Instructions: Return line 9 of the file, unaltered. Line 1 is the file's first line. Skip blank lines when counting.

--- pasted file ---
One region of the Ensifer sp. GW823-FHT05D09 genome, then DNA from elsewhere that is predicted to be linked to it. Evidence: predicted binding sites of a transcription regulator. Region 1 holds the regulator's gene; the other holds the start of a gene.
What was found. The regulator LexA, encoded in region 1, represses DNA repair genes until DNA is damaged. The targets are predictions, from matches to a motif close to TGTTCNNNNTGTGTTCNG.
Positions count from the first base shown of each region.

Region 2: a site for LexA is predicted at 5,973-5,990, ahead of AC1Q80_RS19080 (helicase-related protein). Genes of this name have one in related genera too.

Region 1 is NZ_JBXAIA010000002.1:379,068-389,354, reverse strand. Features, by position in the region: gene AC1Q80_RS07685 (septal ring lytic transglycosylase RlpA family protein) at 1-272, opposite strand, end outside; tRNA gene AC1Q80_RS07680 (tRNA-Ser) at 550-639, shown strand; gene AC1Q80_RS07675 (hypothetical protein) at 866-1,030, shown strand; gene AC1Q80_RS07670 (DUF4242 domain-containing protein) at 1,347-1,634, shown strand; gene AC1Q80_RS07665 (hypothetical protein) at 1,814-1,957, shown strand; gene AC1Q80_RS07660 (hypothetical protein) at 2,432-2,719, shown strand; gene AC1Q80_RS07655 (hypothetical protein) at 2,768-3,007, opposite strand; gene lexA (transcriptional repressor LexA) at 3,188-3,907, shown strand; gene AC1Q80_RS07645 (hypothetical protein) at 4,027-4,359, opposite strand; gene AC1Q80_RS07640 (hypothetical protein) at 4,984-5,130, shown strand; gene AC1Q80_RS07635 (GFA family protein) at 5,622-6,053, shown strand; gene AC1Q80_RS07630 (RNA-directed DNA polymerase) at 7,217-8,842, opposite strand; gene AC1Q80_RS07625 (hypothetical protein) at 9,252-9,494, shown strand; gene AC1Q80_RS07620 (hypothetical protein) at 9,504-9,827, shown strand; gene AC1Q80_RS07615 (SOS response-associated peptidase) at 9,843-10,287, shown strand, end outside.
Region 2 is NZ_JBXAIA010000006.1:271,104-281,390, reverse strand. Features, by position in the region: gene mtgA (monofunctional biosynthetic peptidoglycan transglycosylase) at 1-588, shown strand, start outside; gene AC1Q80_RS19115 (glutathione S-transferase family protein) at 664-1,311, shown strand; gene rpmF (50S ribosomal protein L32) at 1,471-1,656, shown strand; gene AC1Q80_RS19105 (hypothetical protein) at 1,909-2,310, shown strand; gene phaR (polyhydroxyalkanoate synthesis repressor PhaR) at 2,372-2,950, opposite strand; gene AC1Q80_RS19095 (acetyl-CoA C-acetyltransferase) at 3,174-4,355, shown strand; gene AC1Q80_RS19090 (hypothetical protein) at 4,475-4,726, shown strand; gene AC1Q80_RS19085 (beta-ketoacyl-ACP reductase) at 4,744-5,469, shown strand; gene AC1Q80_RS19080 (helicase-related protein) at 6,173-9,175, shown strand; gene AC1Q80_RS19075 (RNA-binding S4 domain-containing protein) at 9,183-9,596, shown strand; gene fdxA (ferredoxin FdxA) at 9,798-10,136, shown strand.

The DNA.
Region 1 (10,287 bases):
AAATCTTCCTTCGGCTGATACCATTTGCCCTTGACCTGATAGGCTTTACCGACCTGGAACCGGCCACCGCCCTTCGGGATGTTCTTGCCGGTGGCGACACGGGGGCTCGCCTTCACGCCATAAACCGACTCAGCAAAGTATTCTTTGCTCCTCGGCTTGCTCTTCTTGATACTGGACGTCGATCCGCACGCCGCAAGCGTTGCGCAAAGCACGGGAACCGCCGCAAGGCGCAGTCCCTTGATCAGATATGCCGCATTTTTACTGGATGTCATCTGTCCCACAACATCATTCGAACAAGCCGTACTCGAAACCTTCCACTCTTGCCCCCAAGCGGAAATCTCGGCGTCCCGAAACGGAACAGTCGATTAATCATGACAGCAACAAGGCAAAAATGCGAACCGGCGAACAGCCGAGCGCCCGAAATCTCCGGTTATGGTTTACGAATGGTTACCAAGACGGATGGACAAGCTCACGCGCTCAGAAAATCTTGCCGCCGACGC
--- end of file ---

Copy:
AAATCTTCCTTCGGCTGATACCATTTGCCCTTGACCTGATAGGCTTTACCGACCTGGAACCGGCCACCGCCCTTCGGGATGTTCTTGCCGGTGGCGACACGGGGGCTCGCCTTCACGCCATAAACCGACTCAGCAAAGTATTCTTTGCTCCTCGGCTTGCTCTTCTTGATACTGGACGTCGATCCGCACGCCGCAAGCGTTGCGCAAAGCACGGGAACCGCCGCAAGGCGCAGTCCCTTGATCAGATATGCCGCATTTTTACTGGATGTCATCTGTCCCACAACATCATTCGAACAAGCCGTACTCGAAACCTTCCACTCTTGCCCCCAAGCGGAAATCTCGGCGTCCCGAAACGGAACAGTCGATTAATCATGACAGCAACAAGGCAAAAATGCGAACCGGCGAACAGCCGAGCGCCCGAAATCTCCGGTTATGGTTTACGAATGGTTACCAAGACGGATGGACAAGCTCACGCGCTCAGAAAATCTTGCCGCCGACGC